Creating Mailing Labels

Here is probably one of the more common and mundane tasks that a user of has to do every so often - create and print mailing labels of customer addresses. Both marketing users and sales reps will occasionally need to take a list of contacts and print mailing labels from them. The task is fairly straightforward, but it contains quite a few steps and can be confusing. To make it a little easier, I've laid out the basic steps below and made an example video so that you can watch me do it.

The Basic Steps of Printing Mailing Labels

1) Create a report in that contains all the contacts or accounts that you want to mail to.

- There are address fields in both contacts and accounts as well as shipping and billing addresses in both areas. I mention that so that you'll be sure to get the correct address into your report.

- When you make your report, be sure to include the first and last name, and all the address fields you need such as street, city, state, zip, etc.

- Set the criteria to filter only the contacts you need. You might want only a certain area code or all the contacts that are receiving the newsletter.

2) Export that Report to MS Excel using the export function given on the report.

- Save that report in the excel file format (it might give you the option of saving as a web page).

- Save that report to your hard drive. Word will need to load it from the hard drive.

3) Prepare Labels in MS Word using Mail Merge function.

- You'll be using both Excel and Word to complete this process. Excel contains the list of addresses, Word formats the labels and prints them. So we'll use the Mail Merge function in Word to prepare and print the labels.

- The Mail Merge wizard is located by clicking on Tools/Letters and Mailings/Mail Merge. It does a very good job of taking you through all the steps. Basically, in Word you have to choose a label type, load the recipients list that is in the excel file, format the label, merge the list, then print it.

There are a lot of individual steps to this whole process, but once you grasp what is going on, you won't have any difficulty. Watch the associated video for all the details. If you have any questions and need assistance with this process, you can reach me by clicking here.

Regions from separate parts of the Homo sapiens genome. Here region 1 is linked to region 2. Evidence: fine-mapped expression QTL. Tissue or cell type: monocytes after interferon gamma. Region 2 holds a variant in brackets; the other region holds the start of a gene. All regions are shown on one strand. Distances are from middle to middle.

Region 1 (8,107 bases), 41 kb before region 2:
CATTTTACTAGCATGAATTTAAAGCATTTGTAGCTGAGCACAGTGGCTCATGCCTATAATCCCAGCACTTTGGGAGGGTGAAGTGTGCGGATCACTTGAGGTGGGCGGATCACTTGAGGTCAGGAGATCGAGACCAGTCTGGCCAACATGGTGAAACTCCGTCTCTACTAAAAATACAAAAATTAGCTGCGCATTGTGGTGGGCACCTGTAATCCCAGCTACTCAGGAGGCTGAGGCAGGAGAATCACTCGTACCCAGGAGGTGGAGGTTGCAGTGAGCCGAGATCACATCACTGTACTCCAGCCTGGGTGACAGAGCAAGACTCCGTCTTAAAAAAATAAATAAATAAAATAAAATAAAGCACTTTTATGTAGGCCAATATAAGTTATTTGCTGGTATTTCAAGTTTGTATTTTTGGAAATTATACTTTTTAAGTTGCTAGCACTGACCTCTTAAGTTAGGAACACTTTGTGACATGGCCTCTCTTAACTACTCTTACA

Pulling Clients from the Black Hole

Do you ever have clients that you lose in a black hole? You know, the "what ever happened to the xyz account?" question that comes up every now and then. has done an amazing job of helping companies keep track of existing clients, but there is one report type that I haven't seen inside salesforce that can be solved using excel instead.

I call this kind of report the "without" report. Salesforce has built-in functionality to show you items that are linked; for example, it can show you all the contacts that have upcoming activities. It can show you all the Accounts with open Opportunities. But what if you want to see all the Contacts "without" an open Activity or all the Accounts "without" any Opportunities associated with them - you can't - because you are asking salesforce to show you what doesn't exist rather than what does exist.

A client asked me for just such a report this week. He was worried about losing prospects in a "black hole"; meaning, he wanted to know which Contacts had no open Opportunities or open Activities. He knew he had dozens of Contacts that had no upcoming activities - these clients wouldn't be hearing from him because he had never set a task for some kind of followup in the months to come. These clients were in a black hole and he wanted to pull them out.

Here is how we found those contacts. We created two reports. One called "All Contacts" and the other called "All Open Activities." We exported both reports to MS Excel using "Printable View." We then copied the second report into a second worksheet on the first report and renamed the tabs. So to sum up what we've got so far, we had one MS Excel workbook containing two sheets, the first worksheet is called "All Contacts" and the second worksheet is called "All Open Activities." There isn't much on these worksheets. The first one has one column called Contacts. The second worksheet has two columns: Contacts and Activities.

Essentially, the way we solve this problem now is to copy onto the first worksheet the activity from the second worksheet associated with each contact. So for each contact on the first worksheet, a lookup will be made onto the second worksheet. If that contact exists on the second worksheet, we'll copy the activity over to the first worksheet. Then we'll see all the contacts that have an open activity and all the ones that don't - which is the answer we're looking for. Now by simply sorting the list, you'll have a block of contacts with no upcoming open activity.

The excel function we used to lookup the activity on the second worksheet is called VLOOKUP. This formula will be located in the column next to the contact name on the first worksheet. It has 4 operators. They are:

Lookup_Value: This is the field containing the value that you want to search the second sheet for. So we'll put the cell containing the contact name in there. It will be the cell just to the left of where you're putting the VLOOKUP formula.

Table_Array: This is the table containing all the contacts and their open activities. For us, it is the contacts and activities columns on the second worksheet. Highlight that entire table, both columns. Be sure to fix the value with $ signs so it does not slide as you copy VLOOKUP into the rest of the column. It will look something like this: "All_Open_Activities!$A$1:$B$35"

Col_Index_Num: This is simply the column that contains the answer (the activity) that we're copying from the second sheet into the first. For our purposes, it is column 2 - so just put a 2 there.

Range_Lookup: Just put FALSE. This has to do with how closely excel tries to match the contact names. In our case we want an exact match. If it doesn't find an exact match it will put "NA" for the answer.

The formula will look like this: =VLOOKUP(A2, Sheet1!$A$1:$B$35, 2, FALSE)

Now just copy the formula all the way down the second column and sort the list based on the activities in the second column which will put all the NAs together. The NAs are the contacts that do not have any upcoming activities scheduled.